Yurine is an auspicious food consumed during New Year celebrations in Japan. The bulb's tightly layered, overlapping nature resembles a flower and is used to symbolize longevity and growing older. The many scales that make up the bulb represent wishes of prosperity for descendants, and the bulb's somewhat curved, even shape symbolizes harmony. Yurine was once thought to contain healing powers, and the bulbs were consumed in ancient times in Japan as a form of prayer to ask for longevity, health, and prosperity. In the modern day, Yurine is still viewed as a lucky culinary ingredient during the New Year celebration, and the bulbs are frequently a part of Osechi Ryori, or traditional New Year foods. Osechi Ryori meals are considered the most important dishes of the year in Japan, and each ingredient has a meaning, blessing the person eating the dish with good luck in the coming year. During an Osechi Ryori-filled meal, lacquered boxes are stacked into tiers and filled with ingredients representing wealth, happiness, hope, and the desire for spiritual health. Yurine is popularly incorporated into kinton, a candied chestnut, lily bulb, and sweet potato dish, and fukumeni, a dish of simmered bulbs in a light broth.
Yurine is the Japanese name for bulbs of various Lily species native to China and Japan. Lilles have been growing wild in China since ancient times and were first cultivated during the Ming Dynasty from 1368 to 1644 CE. Yurine has been cultivated in Japan since the Edo period from 1603 to 1867 CE, and full-scale cultivation began during the Meiji era from 1868 to 1912 CE. In the Taisho era, from 1912 to 1926 CE, Yurine production became concentrated in Hokkaido, Japan, and cultivation was led by the efforts of grower Isaburo Wada, who selected wild Lily varieties from Honshu and planted them in Hokkaido for cultivation. Over time, other growers and visionaries, including Yukio Saito, propagated native Lily species and developed new varieties in the 1960s, such as the well-known Saito Lily. Today Yurine is commercially produced in Hokkaido, specifically in the Makkari Village, and this region accounts for 99% of the bulbs sold for culinary purposes in Japan. Yurine is also found in smaller quantities in Yamaguchi and Hiroshima prefectures. In China, Yurine is grown in the Gansu Province, Jiangxi Province, and Jiangsu Province. When in season, Yurine is sold through specialty grocers, distributors, and direct from growers in Japan and China.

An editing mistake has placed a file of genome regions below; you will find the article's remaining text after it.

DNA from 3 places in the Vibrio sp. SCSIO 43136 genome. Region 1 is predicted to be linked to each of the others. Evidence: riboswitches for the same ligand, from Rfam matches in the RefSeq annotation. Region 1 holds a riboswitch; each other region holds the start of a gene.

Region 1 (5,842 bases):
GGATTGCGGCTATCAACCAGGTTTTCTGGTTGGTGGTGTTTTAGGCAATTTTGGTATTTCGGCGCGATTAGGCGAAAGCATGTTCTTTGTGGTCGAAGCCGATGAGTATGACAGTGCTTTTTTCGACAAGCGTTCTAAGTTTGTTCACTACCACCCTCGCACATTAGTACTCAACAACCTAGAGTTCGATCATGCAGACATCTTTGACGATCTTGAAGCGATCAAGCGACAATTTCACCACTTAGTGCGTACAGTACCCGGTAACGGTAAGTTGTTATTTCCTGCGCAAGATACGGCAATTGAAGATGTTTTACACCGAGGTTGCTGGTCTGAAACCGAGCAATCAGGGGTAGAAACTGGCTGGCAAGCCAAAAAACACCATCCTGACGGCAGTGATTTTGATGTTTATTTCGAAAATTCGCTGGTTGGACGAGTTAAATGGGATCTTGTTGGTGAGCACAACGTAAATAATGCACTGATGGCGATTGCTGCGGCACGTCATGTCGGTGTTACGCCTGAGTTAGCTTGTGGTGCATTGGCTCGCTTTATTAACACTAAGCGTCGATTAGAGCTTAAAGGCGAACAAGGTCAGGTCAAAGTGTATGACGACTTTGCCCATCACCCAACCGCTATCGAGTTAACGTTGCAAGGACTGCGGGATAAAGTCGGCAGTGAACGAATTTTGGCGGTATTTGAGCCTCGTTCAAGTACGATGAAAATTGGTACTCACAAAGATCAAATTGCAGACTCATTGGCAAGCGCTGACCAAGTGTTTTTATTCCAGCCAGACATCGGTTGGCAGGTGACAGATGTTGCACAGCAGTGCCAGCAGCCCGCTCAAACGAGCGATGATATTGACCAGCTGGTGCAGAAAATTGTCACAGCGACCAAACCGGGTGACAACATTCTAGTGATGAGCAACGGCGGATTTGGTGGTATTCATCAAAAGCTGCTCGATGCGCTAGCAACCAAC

Recipes that include Yurine. One is easiest, three is harder.